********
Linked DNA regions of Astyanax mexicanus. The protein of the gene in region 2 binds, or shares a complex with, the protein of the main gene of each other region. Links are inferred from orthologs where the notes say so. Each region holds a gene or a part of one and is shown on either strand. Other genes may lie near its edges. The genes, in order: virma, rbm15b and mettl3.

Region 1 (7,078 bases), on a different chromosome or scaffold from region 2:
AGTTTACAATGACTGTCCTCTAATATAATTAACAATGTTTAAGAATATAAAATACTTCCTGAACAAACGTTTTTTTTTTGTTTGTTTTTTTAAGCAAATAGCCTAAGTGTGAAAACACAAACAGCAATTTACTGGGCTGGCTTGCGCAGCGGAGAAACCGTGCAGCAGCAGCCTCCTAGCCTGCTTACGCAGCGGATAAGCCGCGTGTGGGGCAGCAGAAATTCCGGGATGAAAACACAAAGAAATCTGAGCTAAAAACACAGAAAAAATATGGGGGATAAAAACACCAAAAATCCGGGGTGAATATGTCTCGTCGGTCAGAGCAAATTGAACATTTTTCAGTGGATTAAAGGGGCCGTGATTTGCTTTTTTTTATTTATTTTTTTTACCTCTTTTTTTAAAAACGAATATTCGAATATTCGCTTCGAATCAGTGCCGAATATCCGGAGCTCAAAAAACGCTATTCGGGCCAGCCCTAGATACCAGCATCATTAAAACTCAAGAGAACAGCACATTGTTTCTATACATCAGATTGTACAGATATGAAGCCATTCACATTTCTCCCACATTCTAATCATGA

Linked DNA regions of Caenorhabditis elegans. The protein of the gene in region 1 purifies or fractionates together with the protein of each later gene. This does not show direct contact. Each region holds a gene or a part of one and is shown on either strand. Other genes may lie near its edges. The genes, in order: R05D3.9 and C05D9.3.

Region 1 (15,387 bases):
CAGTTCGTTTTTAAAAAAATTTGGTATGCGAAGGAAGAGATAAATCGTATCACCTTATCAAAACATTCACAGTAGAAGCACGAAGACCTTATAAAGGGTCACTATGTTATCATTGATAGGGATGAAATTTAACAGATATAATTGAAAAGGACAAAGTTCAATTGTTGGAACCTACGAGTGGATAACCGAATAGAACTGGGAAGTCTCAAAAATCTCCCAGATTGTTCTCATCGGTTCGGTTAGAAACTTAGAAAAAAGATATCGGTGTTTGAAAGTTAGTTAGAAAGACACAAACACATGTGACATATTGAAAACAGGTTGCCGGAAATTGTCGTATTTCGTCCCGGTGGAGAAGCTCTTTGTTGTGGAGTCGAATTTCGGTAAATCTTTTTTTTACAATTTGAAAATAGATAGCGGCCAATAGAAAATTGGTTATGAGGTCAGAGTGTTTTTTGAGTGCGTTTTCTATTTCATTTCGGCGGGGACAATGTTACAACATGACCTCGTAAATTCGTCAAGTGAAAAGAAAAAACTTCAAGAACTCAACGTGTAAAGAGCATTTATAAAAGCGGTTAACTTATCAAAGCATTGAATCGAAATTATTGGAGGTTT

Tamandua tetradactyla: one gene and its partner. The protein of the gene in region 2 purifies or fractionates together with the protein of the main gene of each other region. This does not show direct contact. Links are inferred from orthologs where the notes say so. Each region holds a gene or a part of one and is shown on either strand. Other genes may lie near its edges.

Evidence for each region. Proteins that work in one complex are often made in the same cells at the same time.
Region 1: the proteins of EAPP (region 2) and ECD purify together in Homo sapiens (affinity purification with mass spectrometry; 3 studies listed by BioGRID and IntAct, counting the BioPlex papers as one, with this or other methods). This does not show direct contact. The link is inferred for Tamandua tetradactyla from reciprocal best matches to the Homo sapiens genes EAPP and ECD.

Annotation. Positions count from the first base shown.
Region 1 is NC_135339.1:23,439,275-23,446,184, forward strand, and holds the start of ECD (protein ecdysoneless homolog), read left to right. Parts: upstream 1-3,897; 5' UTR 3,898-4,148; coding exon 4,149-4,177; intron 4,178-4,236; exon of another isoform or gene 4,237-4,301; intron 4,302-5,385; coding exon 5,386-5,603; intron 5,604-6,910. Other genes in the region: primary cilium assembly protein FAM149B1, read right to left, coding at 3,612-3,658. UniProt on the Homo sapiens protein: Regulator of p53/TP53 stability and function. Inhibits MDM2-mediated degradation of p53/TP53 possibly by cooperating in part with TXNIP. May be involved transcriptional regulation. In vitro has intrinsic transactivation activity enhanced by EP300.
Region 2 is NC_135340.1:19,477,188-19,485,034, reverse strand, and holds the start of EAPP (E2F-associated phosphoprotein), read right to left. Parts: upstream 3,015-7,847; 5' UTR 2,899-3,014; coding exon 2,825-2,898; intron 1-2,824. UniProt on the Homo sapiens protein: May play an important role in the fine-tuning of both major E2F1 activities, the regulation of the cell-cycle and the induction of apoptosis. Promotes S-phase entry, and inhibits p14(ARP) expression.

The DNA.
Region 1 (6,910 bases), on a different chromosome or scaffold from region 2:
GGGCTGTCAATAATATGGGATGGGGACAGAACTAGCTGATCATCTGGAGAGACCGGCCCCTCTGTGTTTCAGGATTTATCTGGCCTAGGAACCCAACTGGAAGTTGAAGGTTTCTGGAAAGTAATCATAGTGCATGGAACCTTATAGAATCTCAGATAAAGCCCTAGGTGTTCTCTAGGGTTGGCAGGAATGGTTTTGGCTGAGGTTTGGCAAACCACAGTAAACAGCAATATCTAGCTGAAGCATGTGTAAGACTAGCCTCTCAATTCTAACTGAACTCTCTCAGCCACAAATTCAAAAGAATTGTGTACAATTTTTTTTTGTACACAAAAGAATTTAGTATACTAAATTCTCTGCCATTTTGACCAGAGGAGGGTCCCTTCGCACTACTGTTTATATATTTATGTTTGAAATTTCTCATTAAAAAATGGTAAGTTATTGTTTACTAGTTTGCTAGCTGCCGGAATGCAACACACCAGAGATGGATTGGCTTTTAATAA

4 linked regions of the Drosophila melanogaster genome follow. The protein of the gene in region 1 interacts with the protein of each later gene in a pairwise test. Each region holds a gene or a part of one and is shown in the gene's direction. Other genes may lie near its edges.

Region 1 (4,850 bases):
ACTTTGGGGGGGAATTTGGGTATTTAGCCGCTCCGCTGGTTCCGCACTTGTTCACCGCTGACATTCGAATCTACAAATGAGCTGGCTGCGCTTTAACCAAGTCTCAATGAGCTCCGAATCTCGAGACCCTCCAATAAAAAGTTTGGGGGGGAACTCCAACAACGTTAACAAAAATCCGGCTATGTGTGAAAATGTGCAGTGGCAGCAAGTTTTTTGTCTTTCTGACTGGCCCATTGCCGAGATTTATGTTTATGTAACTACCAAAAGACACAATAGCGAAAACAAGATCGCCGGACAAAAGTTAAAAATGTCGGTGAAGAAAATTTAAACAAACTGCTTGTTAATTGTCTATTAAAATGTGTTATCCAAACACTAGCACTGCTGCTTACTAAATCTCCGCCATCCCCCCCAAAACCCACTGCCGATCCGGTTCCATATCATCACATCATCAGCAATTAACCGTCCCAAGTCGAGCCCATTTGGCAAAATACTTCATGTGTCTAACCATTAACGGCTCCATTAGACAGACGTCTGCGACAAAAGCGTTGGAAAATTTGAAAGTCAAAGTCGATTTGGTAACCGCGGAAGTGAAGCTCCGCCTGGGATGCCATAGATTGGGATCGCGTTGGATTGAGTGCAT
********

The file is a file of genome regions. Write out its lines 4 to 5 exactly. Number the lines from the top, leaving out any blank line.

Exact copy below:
Linked DNA regions of Caenorhabditis elegans. The protein of the gene in region 1 purifies or fractionates together with the protein of each later gene. This does not show direct contact. Each region holds a gene or a part of one and is shown on either strand. Other genes may lie near its edges. The genes, in order: R05D3.9 and C05D9.3.

Region 1 (15,387 bases):